One ton of dead flies.
It was an estimate, naturally. But still, if even close to this much, it was certainly an achievement. One deserving recognition. And on a late December day in 1989, a Carroll College professor visited Bill Brown, the man responsible for killing that amount of flies, which if all loaded together, nearly equaled the weight of a small car.
The professor went to see Brown to interview him for a speech when presenting him with the college's annual Community Service Award for all his accomplishments as a lifelong scientist, for all of his inventions, all generally banged together in his basement. All done with hopes to help his fellow citizens.
But one invention in particular - the one that literally wiped out nearly every fly in Pewaukee and was credited with singlehandedly eradicating polio in the village limits - needed special acknowledgement.
The professor found Brown, then 85, at his Pewaukee home, still in good health, still tirelessly at work. Inventions, as described later in the speech, of "curious nature" surrounding him. There was an arthritis-treatment apparatus made from an old Chevy headlamp, a stereomicroscope fashioned from an Army tank periscope, a fossil carver retrofitted from a dental drill. A "beautiful" homemade hygrometer sat on the dining room table.
There was also a variety of cameras Brown modified to better capture "natural phenomena." One, the professor specifically noted, had even been shoved "directly down the orifice" of Yellowstone's Old Faithful. (It was pulled out only seconds "before the hot geyser erupted and park personnel intervened.")
Today, many of Brown's photos are at the Pewaukee Historical Society museum. "We have a long-distance photo of Holy Hill that Brown took from Lapham Peak," says Richard Rosenberger, a historical society member. "It's not the most artistic shot. But, then again, he took it with a telephoto lens made from a 14-inch tin can."
It's a recent Tuesday evening, and Rosenberger stands in the Clark House Museum's exhibit hall on Wisconsin Avenue, where a few of Brown's inventions were donated after his death in 1993. (A copy of that award speech is here, too. Incidentally, Brown never was a student at Carroll College. He did work, while a teenager, as an electrician's helper at the campus, where he was once shocked and nearly killed while tinkering with a boiler).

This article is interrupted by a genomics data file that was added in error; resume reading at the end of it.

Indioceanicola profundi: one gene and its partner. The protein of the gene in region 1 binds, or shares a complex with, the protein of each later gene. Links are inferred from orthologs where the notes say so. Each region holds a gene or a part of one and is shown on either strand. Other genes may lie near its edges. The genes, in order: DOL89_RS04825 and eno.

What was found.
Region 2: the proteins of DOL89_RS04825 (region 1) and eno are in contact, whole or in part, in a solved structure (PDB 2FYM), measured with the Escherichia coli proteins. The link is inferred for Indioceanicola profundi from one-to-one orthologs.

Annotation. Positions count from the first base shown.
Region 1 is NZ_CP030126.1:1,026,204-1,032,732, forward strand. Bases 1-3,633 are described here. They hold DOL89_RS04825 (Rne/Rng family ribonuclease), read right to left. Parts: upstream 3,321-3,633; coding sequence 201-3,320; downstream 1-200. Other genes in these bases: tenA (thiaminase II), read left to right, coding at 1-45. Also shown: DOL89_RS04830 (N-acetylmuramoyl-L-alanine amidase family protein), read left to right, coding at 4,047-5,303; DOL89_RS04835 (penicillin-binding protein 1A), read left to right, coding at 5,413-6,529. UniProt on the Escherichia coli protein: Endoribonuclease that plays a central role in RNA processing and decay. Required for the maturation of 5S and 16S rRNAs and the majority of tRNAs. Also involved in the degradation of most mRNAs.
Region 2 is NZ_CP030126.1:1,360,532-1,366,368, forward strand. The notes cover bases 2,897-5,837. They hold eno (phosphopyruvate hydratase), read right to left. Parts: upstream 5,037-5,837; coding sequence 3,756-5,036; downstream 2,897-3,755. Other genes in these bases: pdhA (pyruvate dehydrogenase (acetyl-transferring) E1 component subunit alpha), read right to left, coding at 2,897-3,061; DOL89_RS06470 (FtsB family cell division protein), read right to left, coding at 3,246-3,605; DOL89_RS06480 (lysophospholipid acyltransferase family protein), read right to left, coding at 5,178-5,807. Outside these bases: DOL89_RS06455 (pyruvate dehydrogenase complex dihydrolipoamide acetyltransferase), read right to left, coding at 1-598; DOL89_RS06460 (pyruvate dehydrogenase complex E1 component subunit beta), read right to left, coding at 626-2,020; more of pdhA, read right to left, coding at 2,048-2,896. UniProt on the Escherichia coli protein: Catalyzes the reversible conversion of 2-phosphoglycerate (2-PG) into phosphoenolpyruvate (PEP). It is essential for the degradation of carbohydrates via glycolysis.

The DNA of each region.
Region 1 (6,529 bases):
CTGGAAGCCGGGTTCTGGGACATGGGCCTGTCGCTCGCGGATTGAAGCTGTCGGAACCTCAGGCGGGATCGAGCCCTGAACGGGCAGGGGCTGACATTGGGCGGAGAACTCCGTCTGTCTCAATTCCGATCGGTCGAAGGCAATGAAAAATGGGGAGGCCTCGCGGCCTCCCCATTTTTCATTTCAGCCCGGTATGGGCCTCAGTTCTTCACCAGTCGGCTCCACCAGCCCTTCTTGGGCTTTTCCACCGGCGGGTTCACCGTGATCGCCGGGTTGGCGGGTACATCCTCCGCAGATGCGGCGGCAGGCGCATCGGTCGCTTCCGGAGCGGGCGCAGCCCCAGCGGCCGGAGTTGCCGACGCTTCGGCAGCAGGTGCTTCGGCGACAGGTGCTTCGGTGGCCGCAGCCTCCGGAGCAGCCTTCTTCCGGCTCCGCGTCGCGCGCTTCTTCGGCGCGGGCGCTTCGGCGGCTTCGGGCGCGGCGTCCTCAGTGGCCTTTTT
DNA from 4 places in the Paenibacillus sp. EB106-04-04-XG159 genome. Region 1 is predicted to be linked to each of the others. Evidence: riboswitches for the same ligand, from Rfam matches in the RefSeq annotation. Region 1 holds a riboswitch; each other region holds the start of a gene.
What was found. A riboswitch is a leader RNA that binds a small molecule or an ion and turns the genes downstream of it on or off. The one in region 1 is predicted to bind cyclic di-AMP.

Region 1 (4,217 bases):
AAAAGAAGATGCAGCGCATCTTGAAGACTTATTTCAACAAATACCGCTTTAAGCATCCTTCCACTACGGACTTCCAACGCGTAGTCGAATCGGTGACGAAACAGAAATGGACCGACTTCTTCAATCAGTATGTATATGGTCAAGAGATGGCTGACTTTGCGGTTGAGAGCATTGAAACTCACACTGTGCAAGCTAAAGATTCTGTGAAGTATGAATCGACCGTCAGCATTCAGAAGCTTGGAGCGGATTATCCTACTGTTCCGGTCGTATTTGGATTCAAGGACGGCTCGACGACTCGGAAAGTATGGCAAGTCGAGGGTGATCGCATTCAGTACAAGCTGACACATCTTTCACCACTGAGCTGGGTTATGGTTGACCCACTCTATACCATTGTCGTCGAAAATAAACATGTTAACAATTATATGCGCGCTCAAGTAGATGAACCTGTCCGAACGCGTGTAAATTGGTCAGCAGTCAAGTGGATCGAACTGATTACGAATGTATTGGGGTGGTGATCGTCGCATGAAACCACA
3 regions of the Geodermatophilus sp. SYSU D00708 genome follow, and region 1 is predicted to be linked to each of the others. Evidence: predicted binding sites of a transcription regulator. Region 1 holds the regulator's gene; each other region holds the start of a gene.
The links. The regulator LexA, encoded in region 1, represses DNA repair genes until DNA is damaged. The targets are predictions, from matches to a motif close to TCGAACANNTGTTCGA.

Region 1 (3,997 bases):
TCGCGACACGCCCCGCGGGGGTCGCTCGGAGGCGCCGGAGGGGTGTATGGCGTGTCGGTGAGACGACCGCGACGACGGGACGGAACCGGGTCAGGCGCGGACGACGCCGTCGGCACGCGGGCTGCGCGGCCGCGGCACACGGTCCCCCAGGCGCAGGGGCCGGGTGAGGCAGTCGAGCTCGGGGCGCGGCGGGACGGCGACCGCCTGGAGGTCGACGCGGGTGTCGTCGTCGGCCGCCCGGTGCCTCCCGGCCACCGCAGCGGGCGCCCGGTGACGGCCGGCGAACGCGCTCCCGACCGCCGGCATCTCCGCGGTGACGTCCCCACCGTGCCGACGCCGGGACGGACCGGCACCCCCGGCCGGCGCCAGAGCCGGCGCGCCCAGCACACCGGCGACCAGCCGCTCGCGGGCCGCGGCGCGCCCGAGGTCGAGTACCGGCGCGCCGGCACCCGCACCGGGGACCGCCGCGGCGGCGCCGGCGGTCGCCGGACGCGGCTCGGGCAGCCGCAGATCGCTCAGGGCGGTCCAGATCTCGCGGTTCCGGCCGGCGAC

"This is the 'snow shoveler' Brown invented in 1945," says Rosenberger, pointing to a rototiller-type contraption that has a roughly 4-foot plywood circle -a half-dozen shovel blades protruding from it - screwed to the front. "He used it to clear his driveway for 30 years."
Rosenberger now points to a clear two-quart jar, with an illustration of a skunk attacking a fly hanging above it. "And this," he says, "is his 'Big Stinky.'"
In the late 1940s, Rosenberger explains, when flies were considered a primary carrier of polio, Brown was in his basement figuring out the perfect trap - one based on the principle that flies are attracted to each other by odor - "to get rid of them."
Shortly after, the village board placed out nearly 30 to see if they worked. Soon, Popular Mechanics Magazine was reporting that a small Wisconsin village, in only one month, "caught 105 quarts of flies." Flies from a half mile away, the article continued, "are attracted to destruction in a jar-style trap…"
Even the U.S. Department of Agriculture tested Brown's trap, finding it to be 75 times more effective than standard government traps. Brown quickly teamed up with a Milwaukee manufacturer to better mass produce it - for everyone to begin their own personal war on flies. (A 1953 advertisement for the "Big Stinky" ran in Popular Science magazine. The tagline read: "Kill 'em by the gallon!")
"There's a German adage that if you swat a fly," said Brown, in a 1967 Milwaukee Sentinel article, "24 flies will come to the funeral." (At the time, Pewaukee had a network of nearly 100 "Big Stinky" flytraps out, killing roughly 15 million flies a summer. A teenage boy had to bicycle the 10-mile route daily to empty the dead flies and bury them. This was the recommended disposal, by the way. Flies, supposedly, are good fertilizer).
Essentially, Brown continued, flies are initially attracted to a "special" chemical solution and a bit of rotting meat left at the jar bottom. They enter the one-way ducts at the top, get trapped and die. The dead fly scent attracts more flies … and on and on.
The result? There wasn't a case of polio in Pewaukee for 20 years. Of course, the article concedes, the Salk vaccine played a role. Still, Brown's trap had another undeniable lasting effect. The village, it concludes, "is a picnicker's paradise."
(Note: "Big Stinky" flytraps are currently manufactured at C R Industries in Cudahy. Company owner and Pewaukee resident Clarence Weisflog says "Big Stinky" sales steadily increase every year. Weisflog adds that he never had the privilege to meet Brown - but personally continues the good fight in the village. He has a "Big Stinky" in his yard).